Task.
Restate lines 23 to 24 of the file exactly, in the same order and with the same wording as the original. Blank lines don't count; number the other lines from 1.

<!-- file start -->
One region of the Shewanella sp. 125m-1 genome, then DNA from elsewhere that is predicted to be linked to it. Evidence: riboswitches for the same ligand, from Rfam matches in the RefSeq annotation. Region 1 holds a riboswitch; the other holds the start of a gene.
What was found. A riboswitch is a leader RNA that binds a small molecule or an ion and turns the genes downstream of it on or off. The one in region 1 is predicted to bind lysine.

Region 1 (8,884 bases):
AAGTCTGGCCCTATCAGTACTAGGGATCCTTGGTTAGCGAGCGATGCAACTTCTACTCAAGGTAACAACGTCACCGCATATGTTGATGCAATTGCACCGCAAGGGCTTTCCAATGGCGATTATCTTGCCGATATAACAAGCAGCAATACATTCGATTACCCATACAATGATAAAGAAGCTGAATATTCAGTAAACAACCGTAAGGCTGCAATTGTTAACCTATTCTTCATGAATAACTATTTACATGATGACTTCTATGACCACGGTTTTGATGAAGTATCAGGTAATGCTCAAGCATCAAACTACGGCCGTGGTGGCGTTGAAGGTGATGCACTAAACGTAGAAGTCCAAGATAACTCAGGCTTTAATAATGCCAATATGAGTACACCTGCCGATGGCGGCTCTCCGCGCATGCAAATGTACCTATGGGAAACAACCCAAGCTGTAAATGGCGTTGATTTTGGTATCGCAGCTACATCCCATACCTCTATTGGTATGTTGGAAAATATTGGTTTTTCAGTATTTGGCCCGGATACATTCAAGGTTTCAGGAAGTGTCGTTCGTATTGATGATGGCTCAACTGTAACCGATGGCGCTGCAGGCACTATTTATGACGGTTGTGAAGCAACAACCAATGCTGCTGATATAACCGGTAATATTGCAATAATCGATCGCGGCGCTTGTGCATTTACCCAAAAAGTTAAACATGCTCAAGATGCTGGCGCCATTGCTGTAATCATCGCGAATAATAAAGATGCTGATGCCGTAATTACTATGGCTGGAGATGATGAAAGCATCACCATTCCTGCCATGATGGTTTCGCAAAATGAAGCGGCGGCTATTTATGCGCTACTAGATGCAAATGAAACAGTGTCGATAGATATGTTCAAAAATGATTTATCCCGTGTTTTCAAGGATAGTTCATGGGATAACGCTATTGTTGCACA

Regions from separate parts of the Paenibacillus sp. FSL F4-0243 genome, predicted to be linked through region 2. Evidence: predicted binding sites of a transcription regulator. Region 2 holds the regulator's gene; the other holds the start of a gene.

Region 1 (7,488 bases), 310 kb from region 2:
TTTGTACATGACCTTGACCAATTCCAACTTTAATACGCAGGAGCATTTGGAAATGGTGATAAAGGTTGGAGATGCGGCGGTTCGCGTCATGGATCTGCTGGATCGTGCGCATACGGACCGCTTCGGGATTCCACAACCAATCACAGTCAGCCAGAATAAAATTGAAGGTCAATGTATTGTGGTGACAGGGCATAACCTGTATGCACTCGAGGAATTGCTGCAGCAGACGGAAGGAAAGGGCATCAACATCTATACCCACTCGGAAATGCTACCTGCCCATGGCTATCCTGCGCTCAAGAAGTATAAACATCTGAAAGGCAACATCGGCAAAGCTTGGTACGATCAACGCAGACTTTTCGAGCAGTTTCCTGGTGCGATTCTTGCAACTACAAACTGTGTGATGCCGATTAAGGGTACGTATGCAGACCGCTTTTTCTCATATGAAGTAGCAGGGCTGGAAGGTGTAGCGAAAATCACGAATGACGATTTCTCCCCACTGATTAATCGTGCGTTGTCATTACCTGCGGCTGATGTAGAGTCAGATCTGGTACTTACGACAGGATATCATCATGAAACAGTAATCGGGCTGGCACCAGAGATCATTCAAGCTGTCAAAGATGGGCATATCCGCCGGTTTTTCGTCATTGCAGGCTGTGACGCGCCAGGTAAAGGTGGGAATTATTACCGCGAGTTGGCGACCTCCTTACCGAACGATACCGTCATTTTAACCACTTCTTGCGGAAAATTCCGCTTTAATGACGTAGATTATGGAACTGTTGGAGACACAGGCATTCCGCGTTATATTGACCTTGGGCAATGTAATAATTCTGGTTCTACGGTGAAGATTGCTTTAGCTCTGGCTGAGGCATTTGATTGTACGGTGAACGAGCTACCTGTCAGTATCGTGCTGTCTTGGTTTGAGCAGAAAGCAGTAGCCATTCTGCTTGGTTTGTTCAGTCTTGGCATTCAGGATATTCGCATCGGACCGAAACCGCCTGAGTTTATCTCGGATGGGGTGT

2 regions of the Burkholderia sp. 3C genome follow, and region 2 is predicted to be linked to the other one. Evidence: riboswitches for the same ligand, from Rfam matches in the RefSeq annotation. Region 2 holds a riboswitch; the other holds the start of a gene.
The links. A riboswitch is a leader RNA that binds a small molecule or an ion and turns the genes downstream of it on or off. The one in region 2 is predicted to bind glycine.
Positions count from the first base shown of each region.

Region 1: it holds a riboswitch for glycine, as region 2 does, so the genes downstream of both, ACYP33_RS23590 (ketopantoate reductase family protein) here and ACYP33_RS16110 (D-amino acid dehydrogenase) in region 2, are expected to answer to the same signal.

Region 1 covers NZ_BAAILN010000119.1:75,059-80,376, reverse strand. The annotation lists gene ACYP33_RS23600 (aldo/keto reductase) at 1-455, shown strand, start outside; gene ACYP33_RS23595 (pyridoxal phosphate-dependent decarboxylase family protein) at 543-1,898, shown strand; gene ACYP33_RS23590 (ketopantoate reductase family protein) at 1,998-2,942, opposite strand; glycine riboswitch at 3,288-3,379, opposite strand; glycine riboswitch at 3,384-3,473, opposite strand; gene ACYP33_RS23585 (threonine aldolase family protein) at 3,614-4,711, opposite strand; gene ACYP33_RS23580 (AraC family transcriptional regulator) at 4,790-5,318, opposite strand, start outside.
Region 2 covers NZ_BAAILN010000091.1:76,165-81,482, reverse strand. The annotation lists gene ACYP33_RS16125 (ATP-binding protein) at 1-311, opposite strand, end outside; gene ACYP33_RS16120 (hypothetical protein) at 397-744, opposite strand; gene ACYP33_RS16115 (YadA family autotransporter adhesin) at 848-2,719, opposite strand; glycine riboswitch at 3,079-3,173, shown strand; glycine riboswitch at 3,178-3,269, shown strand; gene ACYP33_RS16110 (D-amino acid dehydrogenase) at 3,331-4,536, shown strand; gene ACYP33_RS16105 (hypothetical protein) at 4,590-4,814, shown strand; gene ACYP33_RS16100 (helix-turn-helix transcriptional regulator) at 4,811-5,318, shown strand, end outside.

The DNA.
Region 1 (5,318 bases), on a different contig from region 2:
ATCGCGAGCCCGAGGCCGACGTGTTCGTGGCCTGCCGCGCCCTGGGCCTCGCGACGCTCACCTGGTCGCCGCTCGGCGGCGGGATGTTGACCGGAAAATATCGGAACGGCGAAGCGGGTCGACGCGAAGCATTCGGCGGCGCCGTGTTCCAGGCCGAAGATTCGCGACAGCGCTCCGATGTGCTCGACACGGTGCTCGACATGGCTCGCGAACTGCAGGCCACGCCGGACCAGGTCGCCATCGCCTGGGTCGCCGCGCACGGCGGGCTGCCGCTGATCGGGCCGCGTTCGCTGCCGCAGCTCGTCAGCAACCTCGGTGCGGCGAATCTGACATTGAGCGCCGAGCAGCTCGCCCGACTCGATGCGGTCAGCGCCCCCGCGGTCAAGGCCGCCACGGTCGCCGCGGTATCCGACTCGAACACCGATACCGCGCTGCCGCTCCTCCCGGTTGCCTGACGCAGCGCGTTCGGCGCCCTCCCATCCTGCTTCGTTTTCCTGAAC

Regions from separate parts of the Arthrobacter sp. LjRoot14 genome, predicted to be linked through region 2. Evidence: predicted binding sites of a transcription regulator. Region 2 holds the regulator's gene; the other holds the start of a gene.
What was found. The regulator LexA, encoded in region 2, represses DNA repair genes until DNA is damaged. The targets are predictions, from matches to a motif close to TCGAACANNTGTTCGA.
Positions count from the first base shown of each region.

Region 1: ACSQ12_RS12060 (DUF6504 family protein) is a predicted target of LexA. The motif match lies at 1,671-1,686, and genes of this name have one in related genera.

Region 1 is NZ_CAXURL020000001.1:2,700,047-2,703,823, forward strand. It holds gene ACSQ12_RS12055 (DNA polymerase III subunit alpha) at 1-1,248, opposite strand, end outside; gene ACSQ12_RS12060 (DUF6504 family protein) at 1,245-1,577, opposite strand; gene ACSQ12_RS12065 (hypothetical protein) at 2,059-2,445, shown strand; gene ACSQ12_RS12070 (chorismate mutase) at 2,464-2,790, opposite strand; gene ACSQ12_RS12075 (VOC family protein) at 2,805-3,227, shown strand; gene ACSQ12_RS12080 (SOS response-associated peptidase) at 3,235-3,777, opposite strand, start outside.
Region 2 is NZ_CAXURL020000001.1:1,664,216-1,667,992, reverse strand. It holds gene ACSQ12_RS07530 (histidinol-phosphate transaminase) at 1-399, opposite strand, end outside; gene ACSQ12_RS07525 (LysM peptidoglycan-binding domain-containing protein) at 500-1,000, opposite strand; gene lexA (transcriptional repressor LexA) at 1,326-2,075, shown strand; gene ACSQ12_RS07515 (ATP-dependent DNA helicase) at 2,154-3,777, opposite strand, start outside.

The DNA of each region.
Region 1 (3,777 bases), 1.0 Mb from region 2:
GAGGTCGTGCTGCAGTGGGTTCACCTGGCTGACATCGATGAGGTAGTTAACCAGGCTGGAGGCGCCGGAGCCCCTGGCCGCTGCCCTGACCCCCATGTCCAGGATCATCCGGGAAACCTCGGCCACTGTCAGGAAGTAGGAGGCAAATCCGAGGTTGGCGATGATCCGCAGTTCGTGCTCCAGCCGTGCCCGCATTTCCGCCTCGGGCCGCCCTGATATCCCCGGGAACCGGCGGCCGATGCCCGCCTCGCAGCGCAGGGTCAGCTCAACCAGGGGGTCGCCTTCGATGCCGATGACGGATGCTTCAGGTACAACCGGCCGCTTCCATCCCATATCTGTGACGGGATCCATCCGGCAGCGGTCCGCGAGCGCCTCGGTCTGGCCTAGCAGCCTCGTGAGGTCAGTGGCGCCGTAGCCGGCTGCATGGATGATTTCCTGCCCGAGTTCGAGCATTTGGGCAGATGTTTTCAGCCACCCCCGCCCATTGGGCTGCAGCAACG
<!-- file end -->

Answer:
The DNA of each region.
Region 1 (3,777 bases), 1.0 Mb from region 2: